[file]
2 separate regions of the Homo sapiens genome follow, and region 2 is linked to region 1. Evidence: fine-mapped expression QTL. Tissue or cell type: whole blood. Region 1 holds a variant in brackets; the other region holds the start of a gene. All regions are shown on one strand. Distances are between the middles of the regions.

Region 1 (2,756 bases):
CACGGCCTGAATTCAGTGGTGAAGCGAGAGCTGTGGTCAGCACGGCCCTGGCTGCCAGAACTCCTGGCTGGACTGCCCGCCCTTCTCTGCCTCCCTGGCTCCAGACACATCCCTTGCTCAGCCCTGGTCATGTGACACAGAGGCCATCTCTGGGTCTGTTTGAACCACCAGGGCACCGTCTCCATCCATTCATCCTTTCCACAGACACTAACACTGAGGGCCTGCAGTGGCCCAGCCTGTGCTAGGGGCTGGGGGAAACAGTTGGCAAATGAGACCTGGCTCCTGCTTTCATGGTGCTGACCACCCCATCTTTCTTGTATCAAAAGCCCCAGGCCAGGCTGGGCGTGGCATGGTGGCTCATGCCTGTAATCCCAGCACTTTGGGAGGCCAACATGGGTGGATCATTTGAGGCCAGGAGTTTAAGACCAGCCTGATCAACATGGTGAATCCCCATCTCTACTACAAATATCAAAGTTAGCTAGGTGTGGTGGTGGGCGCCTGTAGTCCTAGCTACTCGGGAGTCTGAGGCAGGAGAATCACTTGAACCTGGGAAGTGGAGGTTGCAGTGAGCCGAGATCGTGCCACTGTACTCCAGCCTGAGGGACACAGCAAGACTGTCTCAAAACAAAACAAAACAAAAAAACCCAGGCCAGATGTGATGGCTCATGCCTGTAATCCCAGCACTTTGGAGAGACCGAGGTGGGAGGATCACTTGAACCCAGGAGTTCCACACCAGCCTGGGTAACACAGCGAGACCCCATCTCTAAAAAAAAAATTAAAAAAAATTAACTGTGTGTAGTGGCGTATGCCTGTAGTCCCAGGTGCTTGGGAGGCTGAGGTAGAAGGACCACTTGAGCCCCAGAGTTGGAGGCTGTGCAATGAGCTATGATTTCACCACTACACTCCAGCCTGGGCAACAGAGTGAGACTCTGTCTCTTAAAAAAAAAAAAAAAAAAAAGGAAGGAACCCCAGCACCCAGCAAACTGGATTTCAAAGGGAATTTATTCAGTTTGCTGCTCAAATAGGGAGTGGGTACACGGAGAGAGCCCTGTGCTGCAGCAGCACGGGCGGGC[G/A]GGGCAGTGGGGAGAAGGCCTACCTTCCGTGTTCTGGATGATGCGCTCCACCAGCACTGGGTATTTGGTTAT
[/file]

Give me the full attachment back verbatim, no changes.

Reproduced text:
2 separate regions of the Homo sapiens genome follow, and region 2 is linked to region 1. Evidence: fine-mapped expression QTL. Tissue or cell type: whole blood. Region 1 holds a variant in brackets; the other region holds the start of a gene. All regions are shown on one strand. Distances are between the middles of the regions.

Region 1 (2,756 bases):
CACGGCCTGAATTCAGTGGTGAAGCGAGAGCTGTGGTCAGCACGGCCCTGGCTGCCAGAACTCCTGGCTGGACTGCCCGCCCTTCTCTGCCTCCCTGGCTCCAGACACATCCCTTGCTCAGCCCTGGTCATGTGACACAGAGGCCATCTCTGGGTCTGTTTGAACCACCAGGGCACCGTCTCCATCCATTCATCCTTTCCACAGACACTAACACTGAGGGCCTGCAGTGGCCCAGCCTGTGCTAGGGGCTGGGGGAAACAGTTGGCAAATGAGACCTGGCTCCTGCTTTCATGGTGCTGACCACCCCATCTTTCTTGTATCAAAAGCCCCAGGCCAGGCTGGGCGTGGCATGGTGGCTCATGCCTGTAATCCCAGCACTTTGGGAGGCCAACATGGGTGGATCATTTGAGGCCAGGAGTTTAAGACCAGCCTGATCAACATGGTGAATCCCCATCTCTACTACAAATATCAAAGTTAGCTAGGTGTGGTGGTGGGCGCCTGTAGTCCTAGCTACTCGGGAGTCTGAGGCAGGAGAATCACTTGAACCTGGGAAGTGGAGGTTGCAGTGAGCCGAGATCGTGCCACTGTACTCCAGCCTGAGGGACACAGCAAGACTGTCTCAAAACAAAACAAAACAAAAAAACCCAGGCCAGATGTGATGGCTCATGCCTGTAATCCCAGCACTTTGGAGAGACCGAGGTGGGAGGATCACTTGAACCCAGGAGTTCCACACCAGCCTGGGTAACACAGCGAGACCCCATCTCTAAAAAAAAAATTAAAAAAAATTAACTGTGTGTAGTGGCGTATGCCTGTAGTCCCAGGTGCTTGGGAGGCTGAGGTAGAAGGACCACTTGAGCCCCAGAGTTGGAGGCTGTGCAATGAGCTATGATTTCACCACTACACTCCAGCCTGGGCAACAGAGTGAGACTCTGTCTCTTAAAAAAAAAAAAAAAAAAAAGGAAGGAACCCCAGCACCCAGCAAACTGGATTTCAAAGGGAATTTATTCAGTTTGCTGCTCAAATAGGGAGTGGGTACACGGAGAGAGCCCTGTGCTGCAGCAGCACGGGCGGGC[G/A]GGGCAGTGGGGAGAAGGCCTACCTTCCGTGTTCTGGATGATGCGCTCCACCAGCACTGGGTATTTGGTTAT